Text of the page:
Wed, Oct 11, 2006 - Page 5 News List

North Korea: China diplomacy tested

TEST OF PRESTIGE Pyongyang's latest provocation will force the Chinese to decide if they want to be a responsible international partner or look the other way


North Korea's proclaimed nuclear test has handed China one of its biggest diplomatic crises, giving Beijing an unwanted, decisive role in determining the degree of punishment its ally will face.

Beijing's dilemma showed clearly in its first response to Monday's test explosion. The Chinese Foreign Ministry joined the global condemnation, saying North Korea had "ignored the universal opposition of the international community and flagrantly conducted the nuclear test."

At the same time, President Hu Jintao (胡錦濤) appealed in a phone conversation with US President George W. Bush for restraint on all sides and a negotiated settlement.

Beijing's ability to tread that fine line was tested as pressure grew in the UN Security Council for action against Pyongyang. The US' security umbrella and trade have enriched China, while Japan is a huge investor in the Chinese economy, and both countries immediately called for sterner measures.

"It is a great test for China's international prestige," said Wang Jisi (王輯思), the head of Peking University's School of International Studies.

Content for decades to keep a low international profile, China has faced calls from the US in recent years to play a role befitting its growing economic clout. Beijing took its biggest gamble three years ago, opening negotiations to shut down North Korea's nuclear programs, with the US and eventually Japan, South Korea and Russia taking part in the talks.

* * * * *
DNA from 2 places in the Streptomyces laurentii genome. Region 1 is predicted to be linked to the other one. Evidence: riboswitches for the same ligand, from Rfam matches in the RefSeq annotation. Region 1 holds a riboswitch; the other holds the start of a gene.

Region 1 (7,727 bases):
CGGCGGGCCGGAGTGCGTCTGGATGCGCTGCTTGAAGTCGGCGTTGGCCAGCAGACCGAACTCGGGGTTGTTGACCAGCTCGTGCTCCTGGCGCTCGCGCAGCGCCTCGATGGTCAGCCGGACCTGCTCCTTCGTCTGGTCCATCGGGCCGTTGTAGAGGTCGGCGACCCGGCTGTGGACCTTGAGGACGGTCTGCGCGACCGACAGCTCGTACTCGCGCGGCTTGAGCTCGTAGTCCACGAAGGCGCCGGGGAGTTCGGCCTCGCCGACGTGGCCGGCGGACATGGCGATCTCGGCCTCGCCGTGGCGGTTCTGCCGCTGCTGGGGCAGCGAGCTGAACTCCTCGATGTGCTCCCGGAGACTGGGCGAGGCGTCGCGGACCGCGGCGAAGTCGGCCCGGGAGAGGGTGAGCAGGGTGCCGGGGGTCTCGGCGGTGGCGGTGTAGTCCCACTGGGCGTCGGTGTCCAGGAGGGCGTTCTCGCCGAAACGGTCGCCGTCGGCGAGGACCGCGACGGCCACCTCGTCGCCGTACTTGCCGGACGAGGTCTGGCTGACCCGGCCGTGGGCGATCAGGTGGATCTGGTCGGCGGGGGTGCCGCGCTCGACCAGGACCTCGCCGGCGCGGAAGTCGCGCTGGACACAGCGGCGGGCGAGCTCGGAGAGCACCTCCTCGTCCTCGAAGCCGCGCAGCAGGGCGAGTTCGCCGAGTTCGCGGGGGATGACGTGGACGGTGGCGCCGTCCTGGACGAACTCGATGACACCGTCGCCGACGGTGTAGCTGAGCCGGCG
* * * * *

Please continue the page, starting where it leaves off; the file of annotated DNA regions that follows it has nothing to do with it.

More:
But as those talks sputtered, North Korea became a litmus test for what kind of power China intends to be. Beijing has refused to wield its greatest leverage -- the food, fuel and financial assistance that have kept its isolated neighbor afloat -- despite US pleas and even after North Korea ignored a Chinese warning not to test-fire missiles in July.

"China has very limited options," said Shi Yinhong (石印紅) of Renmin University in Beijing. "What will China do if the US government and Japan call for sanctions in the UN Security Council? China is a UN member and will have to agree to implement the sanctions. If that happens, Chinese-North Korean relations will be destroyed."

A North Korean collapse could send refugees pouring over the Chinese border, straining the resources in China's northeastern industrial rustbelt.

In the wake of North Korea's claim to have joined the nuclear club, China's communist leadership hurriedly convened meetings of North Korean watchers and intelligence and nuclear proliferation experts on Monday to discuss options, an academic informed about the discussions said, requesting he not be identified.

Among the options tabled in the discussions, which ratcheted up a week ago after Pyongyang announced its intention to test, were calls to abrogate China's 1961 friendship treaty with North Korea or choking off its fuel supplies, the academic said.

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